Stocks Take Breather from Monday’s Gains

Equities in Canada’s largest market eased slightly from its record high midday Tuesday, pressured by losses in energy and financial stocks and continuing trade talks between the United States and China with no deal in place yet.

The TSX Composite Index remained in the red 46.75 points to greet noon at 16,986.11

The Canadian dollar regrouped 0.07 cents to 75.24 cents U.S.

In a bright spot, Teamsters Canada and Canadian National Railway said they reached a tentative deal to end a strike at the country’s largest railroad that had entered its eighth day, disrupting supply chains across the country.

CN shares rose $2.15, or 1.8%, to $123.06.

Arc Resources gave up early gains and entered noon hour unchanged from Monday’s close at $6.52, meanwhile, Baytex Energy, which added a penny to $1.47.

Hexo fell 13 cents, or 4.4%, to $2.80, while Detour Gold gave up 68 cents, or 3%, or $21.93.


The TSX Venture Exchange ducked back 1.4 points to 528.82

The 12 Toronto subgroups were evenly divided by lunch hour, with information technology and health-care issues each gathering 1.2%, and gold, up 0.7%.

The half-dozen laggards were weighed most by energy, down 1.2%, while financials and communications each lost 0.8%.


Stocks were little changed on Tuesday, but managed to post fresh records as retail shares outperformed.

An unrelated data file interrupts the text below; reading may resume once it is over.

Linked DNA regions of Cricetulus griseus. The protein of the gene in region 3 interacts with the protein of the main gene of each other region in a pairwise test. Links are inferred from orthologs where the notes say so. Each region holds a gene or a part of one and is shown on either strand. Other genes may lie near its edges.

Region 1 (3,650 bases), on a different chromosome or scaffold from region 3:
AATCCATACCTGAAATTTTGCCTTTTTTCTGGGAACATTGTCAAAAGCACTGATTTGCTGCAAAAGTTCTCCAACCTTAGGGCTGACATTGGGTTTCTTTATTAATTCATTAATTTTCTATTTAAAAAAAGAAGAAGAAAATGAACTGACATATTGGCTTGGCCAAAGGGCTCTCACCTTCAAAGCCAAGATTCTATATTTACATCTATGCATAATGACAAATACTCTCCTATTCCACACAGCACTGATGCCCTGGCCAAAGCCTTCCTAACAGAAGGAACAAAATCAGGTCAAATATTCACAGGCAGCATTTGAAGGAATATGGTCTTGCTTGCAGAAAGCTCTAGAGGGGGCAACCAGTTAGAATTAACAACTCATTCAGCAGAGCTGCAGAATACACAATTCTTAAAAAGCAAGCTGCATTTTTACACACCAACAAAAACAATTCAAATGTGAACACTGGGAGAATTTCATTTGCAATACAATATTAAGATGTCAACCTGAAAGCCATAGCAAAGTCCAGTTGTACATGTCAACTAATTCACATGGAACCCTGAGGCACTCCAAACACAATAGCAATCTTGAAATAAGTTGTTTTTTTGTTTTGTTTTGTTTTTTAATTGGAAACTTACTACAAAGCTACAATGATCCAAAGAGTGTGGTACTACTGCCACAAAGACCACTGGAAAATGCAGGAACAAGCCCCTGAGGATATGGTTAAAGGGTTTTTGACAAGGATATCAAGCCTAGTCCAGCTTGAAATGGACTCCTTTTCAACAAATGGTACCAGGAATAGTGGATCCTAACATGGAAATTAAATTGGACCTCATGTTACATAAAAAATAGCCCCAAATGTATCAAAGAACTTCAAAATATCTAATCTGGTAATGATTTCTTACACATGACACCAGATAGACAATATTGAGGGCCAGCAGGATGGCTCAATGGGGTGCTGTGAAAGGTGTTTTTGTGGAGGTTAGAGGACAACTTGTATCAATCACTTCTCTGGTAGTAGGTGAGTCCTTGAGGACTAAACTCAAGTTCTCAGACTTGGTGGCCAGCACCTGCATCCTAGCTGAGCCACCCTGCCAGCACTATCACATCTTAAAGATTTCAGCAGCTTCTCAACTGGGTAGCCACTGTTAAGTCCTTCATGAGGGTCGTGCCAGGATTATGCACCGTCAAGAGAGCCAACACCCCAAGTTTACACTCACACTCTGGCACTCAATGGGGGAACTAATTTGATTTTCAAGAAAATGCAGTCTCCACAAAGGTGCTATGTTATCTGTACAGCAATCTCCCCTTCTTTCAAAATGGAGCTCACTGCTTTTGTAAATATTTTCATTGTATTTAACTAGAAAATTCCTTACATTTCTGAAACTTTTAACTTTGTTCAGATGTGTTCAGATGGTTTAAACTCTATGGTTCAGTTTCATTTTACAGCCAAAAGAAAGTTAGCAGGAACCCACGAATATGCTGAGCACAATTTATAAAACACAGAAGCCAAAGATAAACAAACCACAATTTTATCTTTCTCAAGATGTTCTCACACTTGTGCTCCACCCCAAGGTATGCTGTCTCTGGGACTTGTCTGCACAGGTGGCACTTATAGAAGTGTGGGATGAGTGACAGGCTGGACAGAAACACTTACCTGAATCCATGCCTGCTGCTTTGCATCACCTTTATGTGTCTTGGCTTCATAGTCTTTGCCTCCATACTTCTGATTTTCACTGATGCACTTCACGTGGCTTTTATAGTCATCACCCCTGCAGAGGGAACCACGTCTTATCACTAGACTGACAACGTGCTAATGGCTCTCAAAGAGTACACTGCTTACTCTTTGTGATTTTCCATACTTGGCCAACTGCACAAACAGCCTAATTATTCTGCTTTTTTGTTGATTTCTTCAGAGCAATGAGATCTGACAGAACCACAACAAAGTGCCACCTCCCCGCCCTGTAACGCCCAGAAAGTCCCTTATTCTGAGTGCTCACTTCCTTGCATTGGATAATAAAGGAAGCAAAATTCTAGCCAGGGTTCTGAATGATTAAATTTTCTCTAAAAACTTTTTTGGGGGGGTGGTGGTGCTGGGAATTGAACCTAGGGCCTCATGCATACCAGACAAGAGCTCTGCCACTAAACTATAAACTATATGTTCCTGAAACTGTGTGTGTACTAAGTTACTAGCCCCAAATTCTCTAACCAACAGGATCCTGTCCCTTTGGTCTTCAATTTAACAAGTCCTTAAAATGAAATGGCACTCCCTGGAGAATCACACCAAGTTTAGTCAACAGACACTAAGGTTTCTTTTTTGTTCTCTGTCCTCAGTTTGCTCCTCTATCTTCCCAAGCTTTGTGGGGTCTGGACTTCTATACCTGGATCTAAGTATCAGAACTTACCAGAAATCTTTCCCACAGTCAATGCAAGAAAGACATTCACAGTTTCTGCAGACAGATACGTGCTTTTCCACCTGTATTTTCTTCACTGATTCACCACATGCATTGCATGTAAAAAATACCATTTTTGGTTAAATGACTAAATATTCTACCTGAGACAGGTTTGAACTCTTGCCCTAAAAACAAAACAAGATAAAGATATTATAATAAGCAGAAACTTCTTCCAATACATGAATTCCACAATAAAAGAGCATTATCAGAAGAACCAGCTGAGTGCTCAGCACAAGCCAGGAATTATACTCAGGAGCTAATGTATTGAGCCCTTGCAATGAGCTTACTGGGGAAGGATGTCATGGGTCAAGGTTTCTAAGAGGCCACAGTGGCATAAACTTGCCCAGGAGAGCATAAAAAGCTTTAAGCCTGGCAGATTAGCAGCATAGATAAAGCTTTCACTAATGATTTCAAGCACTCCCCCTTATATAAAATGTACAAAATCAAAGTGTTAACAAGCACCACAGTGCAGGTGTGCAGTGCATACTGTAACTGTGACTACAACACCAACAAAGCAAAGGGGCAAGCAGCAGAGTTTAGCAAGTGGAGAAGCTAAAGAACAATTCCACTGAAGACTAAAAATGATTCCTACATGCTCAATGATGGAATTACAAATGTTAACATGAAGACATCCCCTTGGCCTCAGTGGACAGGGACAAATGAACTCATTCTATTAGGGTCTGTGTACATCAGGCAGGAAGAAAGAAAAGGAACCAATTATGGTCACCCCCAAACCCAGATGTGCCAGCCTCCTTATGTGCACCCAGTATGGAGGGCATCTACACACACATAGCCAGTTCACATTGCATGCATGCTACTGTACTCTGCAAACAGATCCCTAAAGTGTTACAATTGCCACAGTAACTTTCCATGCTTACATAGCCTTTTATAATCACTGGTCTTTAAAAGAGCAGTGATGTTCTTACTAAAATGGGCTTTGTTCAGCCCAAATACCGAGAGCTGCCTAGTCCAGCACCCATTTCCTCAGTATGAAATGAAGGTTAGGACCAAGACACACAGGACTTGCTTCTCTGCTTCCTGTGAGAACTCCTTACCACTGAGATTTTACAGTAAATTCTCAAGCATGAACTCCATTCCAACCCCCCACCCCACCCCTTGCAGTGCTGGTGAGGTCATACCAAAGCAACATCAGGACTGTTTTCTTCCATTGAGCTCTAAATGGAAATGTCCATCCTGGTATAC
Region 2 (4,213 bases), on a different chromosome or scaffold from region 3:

The Dow Jones Industrials gained 37.79 points on top of Monday’s all-time record 28,104.26.

The S&P 500 added 5.51 points to 3,139.15 from Monday’s record.

The NASDAQ added 16.92 points to 8,649.41, improving on Monday’s all-time peak.

Retailers rose broadly after Best Buy posted quarterly earnings that beat analyst expectations, sending its stock up more than 6%. The electronics retailer also raised its fiscal 2020 earnings forecast. Dick’s Sporting Goods also rallied more than 15% on better-than-expected earnings.

On the data front, the S&P Case-Shiller index showed home price gains accelerated in September, gaining 3.2% annually. Consumer confidence dipped slightly in November, data from the Conference Board showed.

Prices for the 10-Year U.S. Treasury moved slightly upward, lowering yields to 1.74% from Monday’s 1.76%. Treasury prices and yields move in opposite directions.

Oil prices eked up 10 cents to $58.11 U.S. a barrel.

Gold prices recovered $2.30 to $1,459.20 U.S. an ounce.